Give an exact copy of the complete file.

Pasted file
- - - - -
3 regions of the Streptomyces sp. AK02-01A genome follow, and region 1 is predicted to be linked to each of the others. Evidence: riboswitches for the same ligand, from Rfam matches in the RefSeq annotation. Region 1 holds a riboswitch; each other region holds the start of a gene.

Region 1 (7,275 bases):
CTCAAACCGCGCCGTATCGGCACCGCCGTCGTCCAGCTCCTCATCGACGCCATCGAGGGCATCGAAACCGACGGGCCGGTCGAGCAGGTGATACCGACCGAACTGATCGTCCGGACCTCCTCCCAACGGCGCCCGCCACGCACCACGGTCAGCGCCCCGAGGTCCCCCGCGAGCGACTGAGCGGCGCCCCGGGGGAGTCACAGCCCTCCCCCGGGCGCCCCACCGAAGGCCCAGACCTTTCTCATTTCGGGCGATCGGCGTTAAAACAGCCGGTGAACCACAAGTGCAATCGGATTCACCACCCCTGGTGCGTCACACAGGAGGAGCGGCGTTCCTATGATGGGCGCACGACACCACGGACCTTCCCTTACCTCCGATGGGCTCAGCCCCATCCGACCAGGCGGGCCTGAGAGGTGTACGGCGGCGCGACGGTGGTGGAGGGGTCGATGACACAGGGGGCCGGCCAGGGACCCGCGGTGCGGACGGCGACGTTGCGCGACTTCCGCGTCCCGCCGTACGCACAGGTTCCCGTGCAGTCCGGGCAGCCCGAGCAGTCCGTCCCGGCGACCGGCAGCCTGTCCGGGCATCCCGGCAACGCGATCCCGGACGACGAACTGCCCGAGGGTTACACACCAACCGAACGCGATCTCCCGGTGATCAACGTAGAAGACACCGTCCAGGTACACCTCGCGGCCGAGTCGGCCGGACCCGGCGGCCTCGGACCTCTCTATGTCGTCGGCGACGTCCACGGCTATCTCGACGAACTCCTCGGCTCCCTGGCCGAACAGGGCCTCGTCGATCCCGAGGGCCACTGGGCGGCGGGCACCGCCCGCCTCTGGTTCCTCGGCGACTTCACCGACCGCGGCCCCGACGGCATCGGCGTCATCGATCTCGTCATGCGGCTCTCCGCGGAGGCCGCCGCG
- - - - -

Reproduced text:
3 regions of the Streptomyces sp. AK02-01A genome follow, and region 1 is predicted to be linked to each of the others. Evidence: riboswitches for the same ligand, from Rfam matches in the RefSeq annotation. Region 1 holds a riboswitch; each other region holds the start of a gene.

Region 1 (7,275 bases):
CTCAAACCGCGCCGTATCGGCACCGCCGTCGTCCAGCTCCTCATCGACGCCATCGAGGGCATCGAAACCGACGGGCCGGTCGAGCAGGTGATACCGACCGAACTGATCGTCCGGACCTCCTCCCAACGGCGCCCGCCACGCACCACGGTCAGCGCCCCGAGGTCCCCCGCGAGCGACTGAGCGGCGCCCCGGGGGAGTCACAGCCCTCCCCCGGGCGCCCCACCGAAGGCCCAGACCTTTCTCATTTCGGGCGATCGGCGTTAAAACAGCCGGTGAACCACAAGTGCAATCGGATTCACCACCCCTGGTGCGTCACACAGGAGGAGCGGCGTTCCTATGATGGGCGCACGACACCACGGACCTTCCCTTACCTCCGATGGGCTCAGCCCCATCCGACCAGGCGGGCCTGAGAGGTGTACGGCGGCGCGACGGTGGTGGAGGGGTCGATGACACAGGGGGCCGGCCAGGGACCCGCGGTGCGGACGGCGACGTTGCGCGACTTCCGCGTCCCGCCGTACGCACAGGTTCCCGTGCAGTCCGGGCAGCCCGAGCAGTCCGTCCCGGCGACCGGCAGCCTGTCCGGGCATCCCGGCAACGCGATCCCGGACGACGAACTGCCCGAGGGTTACACACCAACCGAACGCGATCTCCCGGTGATCAACGTAGAAGACACCGTCCAGGTACACCTCGCGGCCGAGTCGGCCGGACCCGGCGGCCTCGGACCTCTCTATGTCGTCGGCGACGTCCACGGCTATCTCGACGAACTCCTCGGCTCCCTGGCCGAACAGGGCCTCGTCGATCCCGAGGGCCACTGGGCGGCGGGCACCGCCCGCCTCTGGTTCCTCGGCGACTTCACCGACCGCGGCCCCGACGGCATCGGCGTCATCGATCTCGTCATGCGGCTCTCCGCGGAGGCCGCCGCG